Newspaper online journalism was made eligible for Pulitzer consideration, according to a Wednesday announcement from the organization's board.
Internet journalism received a leap in recognition Wednesday as the Pulitzer Prize Board widened its submission guidelines to include newspaper online material for all of its journalism categories.
"The board believes it has taken a significant step in recognition of the widening role of online journalism at newspapers," prize administrator Sig Gissler said in a statement. Online material will be considered beginning with the 2006 competition, which honors work done in 2005.
The eligibility guidelines "will continue to be restricted to newspapers published daily, Sunday or at least once a week during the calendar year," Gissler added, but will be widened to include the online editions of those newspapers.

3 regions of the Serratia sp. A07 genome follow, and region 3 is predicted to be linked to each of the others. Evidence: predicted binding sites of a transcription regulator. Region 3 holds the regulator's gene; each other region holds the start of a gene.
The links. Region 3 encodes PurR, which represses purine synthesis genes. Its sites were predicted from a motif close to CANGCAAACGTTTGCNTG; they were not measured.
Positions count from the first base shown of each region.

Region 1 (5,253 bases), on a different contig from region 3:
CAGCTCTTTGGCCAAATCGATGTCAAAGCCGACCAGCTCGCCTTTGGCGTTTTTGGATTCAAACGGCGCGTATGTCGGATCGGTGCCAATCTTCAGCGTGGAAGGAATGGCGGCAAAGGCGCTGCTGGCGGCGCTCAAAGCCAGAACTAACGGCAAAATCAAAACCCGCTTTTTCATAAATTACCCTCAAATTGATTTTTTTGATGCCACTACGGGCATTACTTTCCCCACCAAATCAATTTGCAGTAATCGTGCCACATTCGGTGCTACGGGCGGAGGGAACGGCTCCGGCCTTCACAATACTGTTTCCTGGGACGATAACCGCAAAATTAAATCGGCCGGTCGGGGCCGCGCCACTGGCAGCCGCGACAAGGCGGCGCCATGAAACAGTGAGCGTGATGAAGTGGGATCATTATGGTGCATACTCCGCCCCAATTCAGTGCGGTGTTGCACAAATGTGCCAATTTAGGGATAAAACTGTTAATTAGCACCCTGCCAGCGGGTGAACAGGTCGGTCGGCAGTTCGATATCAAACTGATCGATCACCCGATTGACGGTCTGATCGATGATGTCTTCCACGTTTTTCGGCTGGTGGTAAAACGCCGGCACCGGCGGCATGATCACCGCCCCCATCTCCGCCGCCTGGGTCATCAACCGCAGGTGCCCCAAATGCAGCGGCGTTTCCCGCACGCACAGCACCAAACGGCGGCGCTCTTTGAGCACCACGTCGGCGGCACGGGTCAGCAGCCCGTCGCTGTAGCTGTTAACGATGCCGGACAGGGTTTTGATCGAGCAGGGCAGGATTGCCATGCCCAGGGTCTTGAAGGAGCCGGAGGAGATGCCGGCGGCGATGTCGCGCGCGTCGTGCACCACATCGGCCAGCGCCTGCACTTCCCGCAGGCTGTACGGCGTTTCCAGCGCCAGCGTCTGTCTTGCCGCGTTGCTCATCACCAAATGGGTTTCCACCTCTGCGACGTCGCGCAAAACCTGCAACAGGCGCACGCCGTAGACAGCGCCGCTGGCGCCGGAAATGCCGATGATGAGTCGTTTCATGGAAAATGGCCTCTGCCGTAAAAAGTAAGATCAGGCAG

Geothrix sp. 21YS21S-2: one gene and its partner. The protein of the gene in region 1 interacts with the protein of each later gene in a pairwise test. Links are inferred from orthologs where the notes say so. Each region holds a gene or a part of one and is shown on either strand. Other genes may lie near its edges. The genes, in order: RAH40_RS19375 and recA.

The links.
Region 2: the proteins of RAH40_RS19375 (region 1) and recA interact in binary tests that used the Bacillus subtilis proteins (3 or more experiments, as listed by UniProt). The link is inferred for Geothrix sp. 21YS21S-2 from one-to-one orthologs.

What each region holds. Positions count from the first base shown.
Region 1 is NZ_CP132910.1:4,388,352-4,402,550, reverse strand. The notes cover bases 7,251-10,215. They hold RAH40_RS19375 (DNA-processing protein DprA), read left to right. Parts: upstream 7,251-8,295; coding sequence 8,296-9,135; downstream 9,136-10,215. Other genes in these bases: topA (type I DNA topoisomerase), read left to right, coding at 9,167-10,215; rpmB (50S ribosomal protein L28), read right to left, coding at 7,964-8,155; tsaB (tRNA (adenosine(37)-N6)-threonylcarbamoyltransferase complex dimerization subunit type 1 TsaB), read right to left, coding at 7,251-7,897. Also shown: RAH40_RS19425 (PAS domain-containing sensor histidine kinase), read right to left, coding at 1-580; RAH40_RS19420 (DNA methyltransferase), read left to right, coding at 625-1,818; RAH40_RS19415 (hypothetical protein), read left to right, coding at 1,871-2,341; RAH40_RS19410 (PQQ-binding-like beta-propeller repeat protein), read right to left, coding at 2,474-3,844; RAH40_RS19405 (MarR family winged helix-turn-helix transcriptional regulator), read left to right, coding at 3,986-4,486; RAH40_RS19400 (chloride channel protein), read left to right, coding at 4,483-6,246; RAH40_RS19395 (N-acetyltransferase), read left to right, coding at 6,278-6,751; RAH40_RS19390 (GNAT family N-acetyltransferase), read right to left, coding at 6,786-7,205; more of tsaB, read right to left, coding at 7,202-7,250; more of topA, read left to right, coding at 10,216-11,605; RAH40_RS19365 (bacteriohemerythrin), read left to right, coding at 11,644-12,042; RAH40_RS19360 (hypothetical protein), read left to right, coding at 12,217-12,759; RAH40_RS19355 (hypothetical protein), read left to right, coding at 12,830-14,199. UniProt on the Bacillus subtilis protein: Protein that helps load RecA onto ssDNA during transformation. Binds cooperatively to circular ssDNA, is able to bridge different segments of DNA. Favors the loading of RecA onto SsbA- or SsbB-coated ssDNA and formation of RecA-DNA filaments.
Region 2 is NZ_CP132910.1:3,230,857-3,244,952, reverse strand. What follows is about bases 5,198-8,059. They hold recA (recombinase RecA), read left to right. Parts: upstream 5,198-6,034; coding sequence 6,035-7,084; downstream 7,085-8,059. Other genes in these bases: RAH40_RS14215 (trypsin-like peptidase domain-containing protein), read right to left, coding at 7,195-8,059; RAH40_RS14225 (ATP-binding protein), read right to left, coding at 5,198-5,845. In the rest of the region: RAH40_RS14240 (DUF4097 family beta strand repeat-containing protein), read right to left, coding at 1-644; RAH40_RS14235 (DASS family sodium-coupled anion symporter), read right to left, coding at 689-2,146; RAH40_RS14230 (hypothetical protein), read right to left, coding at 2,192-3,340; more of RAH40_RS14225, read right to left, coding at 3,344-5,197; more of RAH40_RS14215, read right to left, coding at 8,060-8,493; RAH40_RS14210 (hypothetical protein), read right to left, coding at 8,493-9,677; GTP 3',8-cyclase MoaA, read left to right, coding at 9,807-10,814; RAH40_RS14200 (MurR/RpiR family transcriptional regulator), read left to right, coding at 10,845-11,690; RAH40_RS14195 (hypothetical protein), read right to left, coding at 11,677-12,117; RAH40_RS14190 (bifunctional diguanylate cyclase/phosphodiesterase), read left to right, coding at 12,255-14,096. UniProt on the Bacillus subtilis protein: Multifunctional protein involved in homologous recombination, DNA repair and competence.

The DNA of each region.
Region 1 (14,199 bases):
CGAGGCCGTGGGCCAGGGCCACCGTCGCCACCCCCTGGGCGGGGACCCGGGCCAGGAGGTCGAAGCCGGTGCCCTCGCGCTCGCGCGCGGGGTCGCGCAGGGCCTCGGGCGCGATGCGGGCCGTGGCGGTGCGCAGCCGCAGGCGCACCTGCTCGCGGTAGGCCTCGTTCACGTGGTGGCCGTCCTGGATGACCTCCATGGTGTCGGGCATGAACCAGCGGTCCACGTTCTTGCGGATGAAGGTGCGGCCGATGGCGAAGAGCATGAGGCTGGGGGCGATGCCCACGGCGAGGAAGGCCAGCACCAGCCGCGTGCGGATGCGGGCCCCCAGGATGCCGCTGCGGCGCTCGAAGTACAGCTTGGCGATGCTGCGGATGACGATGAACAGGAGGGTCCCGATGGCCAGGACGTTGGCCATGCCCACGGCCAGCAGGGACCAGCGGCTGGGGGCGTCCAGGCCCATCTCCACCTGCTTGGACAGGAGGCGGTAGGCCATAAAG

The prize, the most prestigious print journalism honor in the United States, rewards 14 categories ranging from investigative reporting to commentary to cartooning.
The public-service category has allowed the submission of online material (including databases, streaming video and interactive graphics), in addition to materials published in a newspaper's print edition, since 1999. It will continue to do so.
But, for the first time, online content is being accepted in other categories as part of a newspaper's entry. These online submissions are limited to stories and images, and each entry featuring online content must also include material published in the newspaper's print edition.
Copyright 2005 by United Press International
Explore further: 3-D printing turns nanomachines into life-size workers